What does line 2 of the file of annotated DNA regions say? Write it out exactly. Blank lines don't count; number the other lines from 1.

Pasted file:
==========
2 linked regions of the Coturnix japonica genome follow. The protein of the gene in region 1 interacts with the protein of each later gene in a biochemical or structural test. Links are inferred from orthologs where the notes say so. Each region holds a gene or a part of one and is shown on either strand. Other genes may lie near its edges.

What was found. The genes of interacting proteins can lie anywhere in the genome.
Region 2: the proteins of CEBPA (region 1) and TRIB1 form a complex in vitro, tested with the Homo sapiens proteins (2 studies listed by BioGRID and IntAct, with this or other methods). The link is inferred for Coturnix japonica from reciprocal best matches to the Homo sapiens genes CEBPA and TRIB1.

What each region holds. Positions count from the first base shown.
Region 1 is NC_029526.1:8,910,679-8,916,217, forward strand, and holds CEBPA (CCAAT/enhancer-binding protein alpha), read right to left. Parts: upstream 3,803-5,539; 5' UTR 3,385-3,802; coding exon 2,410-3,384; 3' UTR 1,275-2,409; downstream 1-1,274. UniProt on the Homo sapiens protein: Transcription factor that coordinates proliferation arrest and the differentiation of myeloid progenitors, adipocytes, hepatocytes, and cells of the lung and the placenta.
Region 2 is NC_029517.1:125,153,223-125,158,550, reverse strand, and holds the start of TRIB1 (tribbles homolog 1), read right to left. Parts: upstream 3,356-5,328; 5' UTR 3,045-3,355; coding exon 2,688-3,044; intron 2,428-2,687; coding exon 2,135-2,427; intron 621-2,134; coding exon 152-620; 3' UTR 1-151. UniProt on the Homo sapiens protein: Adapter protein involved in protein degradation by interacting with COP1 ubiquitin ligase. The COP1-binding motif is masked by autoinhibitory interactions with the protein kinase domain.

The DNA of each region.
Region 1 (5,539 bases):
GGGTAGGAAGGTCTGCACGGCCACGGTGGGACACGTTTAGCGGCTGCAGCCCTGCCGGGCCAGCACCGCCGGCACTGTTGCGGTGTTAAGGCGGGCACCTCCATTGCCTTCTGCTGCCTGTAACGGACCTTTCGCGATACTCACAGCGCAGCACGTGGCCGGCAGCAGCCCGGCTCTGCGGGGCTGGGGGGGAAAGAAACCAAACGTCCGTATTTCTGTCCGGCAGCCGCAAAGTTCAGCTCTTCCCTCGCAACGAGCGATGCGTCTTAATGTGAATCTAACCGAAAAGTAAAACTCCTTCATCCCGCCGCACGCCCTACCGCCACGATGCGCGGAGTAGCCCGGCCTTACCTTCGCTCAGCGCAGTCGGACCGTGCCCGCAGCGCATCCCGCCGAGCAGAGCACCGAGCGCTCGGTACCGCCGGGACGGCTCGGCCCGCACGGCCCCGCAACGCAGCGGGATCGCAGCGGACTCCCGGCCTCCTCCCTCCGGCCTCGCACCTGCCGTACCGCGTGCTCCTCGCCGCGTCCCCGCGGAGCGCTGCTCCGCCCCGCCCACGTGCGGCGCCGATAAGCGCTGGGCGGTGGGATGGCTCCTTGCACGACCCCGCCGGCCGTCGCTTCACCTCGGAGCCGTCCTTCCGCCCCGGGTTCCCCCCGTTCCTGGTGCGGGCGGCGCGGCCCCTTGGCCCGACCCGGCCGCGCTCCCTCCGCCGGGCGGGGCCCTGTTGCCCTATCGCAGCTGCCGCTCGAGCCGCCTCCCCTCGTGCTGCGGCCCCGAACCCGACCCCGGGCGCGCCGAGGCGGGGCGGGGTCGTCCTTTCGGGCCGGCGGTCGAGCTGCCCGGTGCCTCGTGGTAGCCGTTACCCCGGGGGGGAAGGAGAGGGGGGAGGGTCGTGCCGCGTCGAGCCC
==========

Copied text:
What was found. The genes of interacting proteins can lie anywhere in the genome.